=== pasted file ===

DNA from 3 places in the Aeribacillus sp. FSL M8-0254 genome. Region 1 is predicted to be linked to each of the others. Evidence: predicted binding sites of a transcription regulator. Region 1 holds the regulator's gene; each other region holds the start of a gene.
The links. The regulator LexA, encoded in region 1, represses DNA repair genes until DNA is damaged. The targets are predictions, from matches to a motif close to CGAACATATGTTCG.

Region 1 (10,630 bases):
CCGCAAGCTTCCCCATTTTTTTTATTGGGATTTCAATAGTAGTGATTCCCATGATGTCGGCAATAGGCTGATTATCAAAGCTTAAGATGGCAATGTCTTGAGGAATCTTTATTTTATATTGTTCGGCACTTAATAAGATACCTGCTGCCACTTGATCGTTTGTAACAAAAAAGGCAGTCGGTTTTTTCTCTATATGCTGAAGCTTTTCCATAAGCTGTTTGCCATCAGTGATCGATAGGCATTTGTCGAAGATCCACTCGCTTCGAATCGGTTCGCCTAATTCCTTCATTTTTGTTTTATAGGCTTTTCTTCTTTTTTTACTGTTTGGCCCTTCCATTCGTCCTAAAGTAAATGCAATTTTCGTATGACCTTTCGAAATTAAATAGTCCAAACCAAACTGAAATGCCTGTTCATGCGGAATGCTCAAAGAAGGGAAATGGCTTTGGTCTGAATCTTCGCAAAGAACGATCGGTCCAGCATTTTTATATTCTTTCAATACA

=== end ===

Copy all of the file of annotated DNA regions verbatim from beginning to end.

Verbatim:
DNA from 3 places in the Aeribacillus sp. FSL M8-0254 genome. Region 1 is predicted to be linked to each of the others. Evidence: predicted binding sites of a transcription regulator. Region 1 holds the regulator's gene; each other region holds the start of a gene.
The links. The regulator LexA, encoded in region 1, represses DNA repair genes until DNA is damaged. The targets are predictions, from matches to a motif close to CGAACATATGTTCG.

Region 1 (10,630 bases):
CCGCAAGCTTCCCCATTTTTTTTATTGGGATTTCAATAGTAGTGATTCCCATGATGTCGGCAATAGGCTGATTATCAAAGCTTAAGATGGCAATGTCTTGAGGAATCTTTATTTTATATTGTTCGGCACTTAATAAGATACCTGCTGCCACTTGATCGTTTGTAACAAAAAAGGCAGTCGGTTTTTTCTCTATATGCTGAAGCTTTTCCATAAGCTGTTTGCCATCAGTGATCGATAGGCATTTGTCGAAGATCCACTCGCTTCGAATCGGTTCGCCTAATTCCTTCATTTTTGTTTTATAGGCTTTTCTTCTTTTTTTACTGTTTGGCCCTTCCATTCGTCCTAAAGTAAATGCAATTTTCGTATGACCTTTCGAAATTAAATAGTCCAAACCAAACTGAAATGCCTGTTCATGCGGAATGCTCAAAGAAGGGAAATGGCTTTGGTCTGAATCTTCGCAAAGAACGATCGGTCCAGCATTTTTATATTCTTTCAATACA